February 03, 2008

Scenes from a Marriage, Belgrade Theatre, Coventry

Want to tie the knot? Don’t.

2 stars

You could say that the Swedes are rather gloomy about marriage. What with Strindberg’s notoriously fraught depictions of matrimony in his plays and, later, Ingmar Bergman’s Scenes from a Marriage which depicts a happily wedded couple evolving into warring contenders, these Swedish writers certainly don’t leave you galloping to the altar. But Joanna Murray-Smith’s newly commissioned version of Scenes from a Marriage which Bergman originally wrote as a television series, goes beyond the cynical to a gratuitously painful and downright crass look at marriage and human nature.

Breakfast, the message is at the end, is about the only enjoyable element of being together, and sex simply a weapon of jealousy and deceit. Trevor Nunn directs this debauched adaptation at the Belgrade Theatre, Coventry, after 45 years’ absence. Iain Glen, one of Britain’s current most celebrated actors, plays Johan, an academic and the elusive, bored, eventually deceptive husband of Marianne, a family lawyer, played by Imogen Stubbs (one of our most celebrated actresses). Partly because they are clearly so well rehearsed, Glen and Stubbs, however, have an irritating vanity in their performances. There is a preoccupation with gesture, with constant silly voices, with irritating affluent middle-class mannerisms that overshadow any truth in their characters. It’s self-conscious, hyper, ridiculously stylised and – what I sometimes see as a symptom of Drama Schoolitis – self-applauding in its craft.

The scenes of marital tension delight in their own acidity as Peter and Katrina (Dominic Jephcott and Tilly Blackwood), dining with Johan and Marianne, drunkenly hurl caustic insults across the room. “Bitch!” “Fxxxwit!” Employing variations on this discordant tune for two acts neither shocks nor amuses; it bores and exposes Murray-Smith’s cackhandedness as an adaptor of Bergman. I’m all for the bleak when it’s well-written (Pinter’s Betrayal and Beckett’s Waiting for Godot are perfect examples of this), but bleak for the sake of it is tedious and wearing. And if you’re allergic to the word “Fxxx”, then you’ll come out of the theatre with a serious rash.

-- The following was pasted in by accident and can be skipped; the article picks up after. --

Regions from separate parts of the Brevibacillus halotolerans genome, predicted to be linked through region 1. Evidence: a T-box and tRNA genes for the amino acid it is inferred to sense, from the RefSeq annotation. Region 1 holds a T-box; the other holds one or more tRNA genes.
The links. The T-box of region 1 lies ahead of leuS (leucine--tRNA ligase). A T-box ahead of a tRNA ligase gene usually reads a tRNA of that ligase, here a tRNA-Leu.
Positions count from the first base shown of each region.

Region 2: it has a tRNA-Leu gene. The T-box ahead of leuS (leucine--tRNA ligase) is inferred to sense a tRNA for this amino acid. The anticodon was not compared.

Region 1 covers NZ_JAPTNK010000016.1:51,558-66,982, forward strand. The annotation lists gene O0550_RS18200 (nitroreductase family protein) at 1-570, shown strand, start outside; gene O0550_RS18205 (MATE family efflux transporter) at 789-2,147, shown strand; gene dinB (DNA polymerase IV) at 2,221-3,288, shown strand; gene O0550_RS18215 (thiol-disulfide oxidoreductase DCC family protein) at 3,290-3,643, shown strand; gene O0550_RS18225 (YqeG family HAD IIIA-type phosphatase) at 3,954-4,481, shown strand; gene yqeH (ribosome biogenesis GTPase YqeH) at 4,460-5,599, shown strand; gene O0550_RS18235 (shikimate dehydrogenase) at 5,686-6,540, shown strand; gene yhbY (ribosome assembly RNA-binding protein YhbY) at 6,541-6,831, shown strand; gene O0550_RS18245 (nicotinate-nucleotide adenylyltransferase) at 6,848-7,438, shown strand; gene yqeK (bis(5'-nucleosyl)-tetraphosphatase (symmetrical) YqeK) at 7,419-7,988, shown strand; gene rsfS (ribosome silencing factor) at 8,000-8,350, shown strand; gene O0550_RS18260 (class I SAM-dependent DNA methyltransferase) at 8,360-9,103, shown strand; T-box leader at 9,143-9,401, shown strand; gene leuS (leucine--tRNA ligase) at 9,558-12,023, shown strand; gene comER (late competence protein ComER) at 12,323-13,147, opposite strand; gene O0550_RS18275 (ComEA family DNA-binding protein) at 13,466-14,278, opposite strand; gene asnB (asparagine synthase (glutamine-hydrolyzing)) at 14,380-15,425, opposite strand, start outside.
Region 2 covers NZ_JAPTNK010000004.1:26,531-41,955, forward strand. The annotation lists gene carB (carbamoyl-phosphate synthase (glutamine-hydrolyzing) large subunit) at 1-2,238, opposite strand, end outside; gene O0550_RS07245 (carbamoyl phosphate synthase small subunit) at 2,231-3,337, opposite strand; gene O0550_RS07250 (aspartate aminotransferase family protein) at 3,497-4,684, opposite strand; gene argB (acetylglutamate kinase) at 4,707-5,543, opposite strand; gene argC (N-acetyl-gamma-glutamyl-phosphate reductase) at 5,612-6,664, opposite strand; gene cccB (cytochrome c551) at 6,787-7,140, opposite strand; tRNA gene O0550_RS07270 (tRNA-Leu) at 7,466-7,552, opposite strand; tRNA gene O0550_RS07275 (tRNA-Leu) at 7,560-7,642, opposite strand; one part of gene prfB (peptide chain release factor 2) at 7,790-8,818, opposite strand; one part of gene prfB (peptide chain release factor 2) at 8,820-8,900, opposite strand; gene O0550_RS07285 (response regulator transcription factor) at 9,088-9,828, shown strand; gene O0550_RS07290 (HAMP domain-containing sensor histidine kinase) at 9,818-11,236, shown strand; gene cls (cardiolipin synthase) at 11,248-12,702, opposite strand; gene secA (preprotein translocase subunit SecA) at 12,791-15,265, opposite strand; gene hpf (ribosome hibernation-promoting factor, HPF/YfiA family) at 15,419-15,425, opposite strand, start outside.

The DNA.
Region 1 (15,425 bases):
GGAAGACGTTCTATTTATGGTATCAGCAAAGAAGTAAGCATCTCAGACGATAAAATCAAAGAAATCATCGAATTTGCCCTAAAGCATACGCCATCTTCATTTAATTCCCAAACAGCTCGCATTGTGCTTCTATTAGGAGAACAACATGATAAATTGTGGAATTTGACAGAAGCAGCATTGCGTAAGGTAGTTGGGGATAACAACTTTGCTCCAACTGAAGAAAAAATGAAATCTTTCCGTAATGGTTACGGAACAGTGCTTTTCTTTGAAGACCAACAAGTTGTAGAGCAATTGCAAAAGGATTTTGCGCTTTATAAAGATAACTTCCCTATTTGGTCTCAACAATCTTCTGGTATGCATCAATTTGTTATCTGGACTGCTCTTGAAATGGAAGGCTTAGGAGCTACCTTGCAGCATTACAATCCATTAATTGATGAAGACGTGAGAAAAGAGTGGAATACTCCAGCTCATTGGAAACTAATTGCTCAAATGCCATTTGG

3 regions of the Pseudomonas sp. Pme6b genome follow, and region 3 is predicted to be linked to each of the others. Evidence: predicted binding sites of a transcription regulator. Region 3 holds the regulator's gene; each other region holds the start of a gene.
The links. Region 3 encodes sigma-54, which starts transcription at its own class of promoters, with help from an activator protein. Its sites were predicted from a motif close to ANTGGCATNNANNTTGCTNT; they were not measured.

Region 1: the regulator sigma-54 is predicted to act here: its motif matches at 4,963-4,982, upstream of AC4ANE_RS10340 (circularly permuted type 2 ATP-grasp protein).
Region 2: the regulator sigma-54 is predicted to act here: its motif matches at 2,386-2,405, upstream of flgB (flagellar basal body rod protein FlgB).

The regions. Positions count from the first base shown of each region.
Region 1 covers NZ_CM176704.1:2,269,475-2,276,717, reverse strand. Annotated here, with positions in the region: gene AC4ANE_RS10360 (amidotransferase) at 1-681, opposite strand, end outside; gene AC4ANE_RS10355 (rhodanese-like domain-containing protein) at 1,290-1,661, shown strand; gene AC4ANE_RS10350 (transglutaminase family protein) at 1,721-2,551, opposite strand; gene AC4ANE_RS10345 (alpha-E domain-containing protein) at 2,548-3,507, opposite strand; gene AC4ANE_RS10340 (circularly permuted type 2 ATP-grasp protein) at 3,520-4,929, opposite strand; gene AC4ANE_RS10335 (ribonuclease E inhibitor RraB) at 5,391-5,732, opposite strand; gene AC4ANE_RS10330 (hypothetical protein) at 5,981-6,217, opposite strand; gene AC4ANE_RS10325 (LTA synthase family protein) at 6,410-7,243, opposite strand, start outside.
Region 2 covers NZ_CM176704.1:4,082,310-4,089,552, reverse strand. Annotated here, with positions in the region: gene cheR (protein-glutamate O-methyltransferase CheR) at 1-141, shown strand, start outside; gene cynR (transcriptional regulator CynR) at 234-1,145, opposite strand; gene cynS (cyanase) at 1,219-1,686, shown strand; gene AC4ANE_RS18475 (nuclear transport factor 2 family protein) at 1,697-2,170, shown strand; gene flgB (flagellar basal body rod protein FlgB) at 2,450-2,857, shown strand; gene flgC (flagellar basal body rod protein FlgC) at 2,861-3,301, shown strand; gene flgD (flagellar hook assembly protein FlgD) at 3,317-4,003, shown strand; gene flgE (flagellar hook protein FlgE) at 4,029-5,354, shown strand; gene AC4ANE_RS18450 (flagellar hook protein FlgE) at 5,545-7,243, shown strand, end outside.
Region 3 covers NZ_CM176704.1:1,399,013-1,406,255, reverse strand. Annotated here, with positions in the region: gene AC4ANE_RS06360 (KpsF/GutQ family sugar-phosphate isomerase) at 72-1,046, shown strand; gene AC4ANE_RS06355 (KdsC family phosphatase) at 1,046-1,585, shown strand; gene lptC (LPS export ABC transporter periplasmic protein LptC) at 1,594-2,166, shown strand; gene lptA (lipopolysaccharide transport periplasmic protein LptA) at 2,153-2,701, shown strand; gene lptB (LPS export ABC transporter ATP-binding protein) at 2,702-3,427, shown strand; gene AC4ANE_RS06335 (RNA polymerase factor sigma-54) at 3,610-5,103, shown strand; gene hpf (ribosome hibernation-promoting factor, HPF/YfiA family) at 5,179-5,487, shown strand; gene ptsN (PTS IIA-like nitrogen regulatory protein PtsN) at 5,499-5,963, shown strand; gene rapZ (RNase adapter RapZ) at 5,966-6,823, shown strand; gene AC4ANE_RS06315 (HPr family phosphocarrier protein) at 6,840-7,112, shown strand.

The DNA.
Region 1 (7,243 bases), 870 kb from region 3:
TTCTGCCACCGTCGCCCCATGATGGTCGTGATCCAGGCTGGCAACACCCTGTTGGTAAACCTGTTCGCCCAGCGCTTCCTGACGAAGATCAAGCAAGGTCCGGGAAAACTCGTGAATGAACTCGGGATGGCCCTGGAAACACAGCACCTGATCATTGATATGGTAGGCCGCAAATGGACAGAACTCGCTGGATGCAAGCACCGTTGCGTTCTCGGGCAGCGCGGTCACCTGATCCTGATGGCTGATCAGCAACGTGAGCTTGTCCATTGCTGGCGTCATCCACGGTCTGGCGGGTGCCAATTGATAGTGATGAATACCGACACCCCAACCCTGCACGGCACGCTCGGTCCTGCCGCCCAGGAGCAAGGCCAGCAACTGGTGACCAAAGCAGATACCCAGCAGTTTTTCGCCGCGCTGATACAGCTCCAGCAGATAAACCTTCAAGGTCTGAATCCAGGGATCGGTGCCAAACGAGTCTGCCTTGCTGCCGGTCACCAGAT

The piece is one act too long, the low-point being a scene of drunken fighting between Marianne and Johan where she is brutally kicked in the stomach and given a nosebleed whilst they roll around the floor, groaning. By this point, their characters have dissolved into gross caricatures of themselves and you wish they’d just divorce and end the whole sordid business. But their truce of “we should have started fighting earlier” only shows their sadistic determination to persist.

What I enjoyed most about this production was admiring the beautiful space that is the Belgrade’s new B2 theatre and which will hopefully be home to many exciting new productions. But with unnecessary, clichéd and insistent cynicism, combined with actors so preoccupied with acting, this, I’m afraid, isn’t one of them.


- One comment Not publicly viewable

  1. Bill

    I very much agree!

    I was excited about seeing the result of Nunn directing Stubbs and Glen back at the beautifully refurbished Belgrade, but came away feeling cheated and bludgeoned.

    I found a complete absence of plausible or developed inner lives to the two main characters pretty disappointing and the whole thing frankly fell apart at the seems in the second act. Maybe the point was to display the self-satisfied and condescending egocentricity of Bergman’s own marital failure through the motivationally empty surface of Johan’s and Marianne’s meanderings; but that seems a pretty facile goal for a night at the theatre to me.

    03 Feb 2008, 17:30


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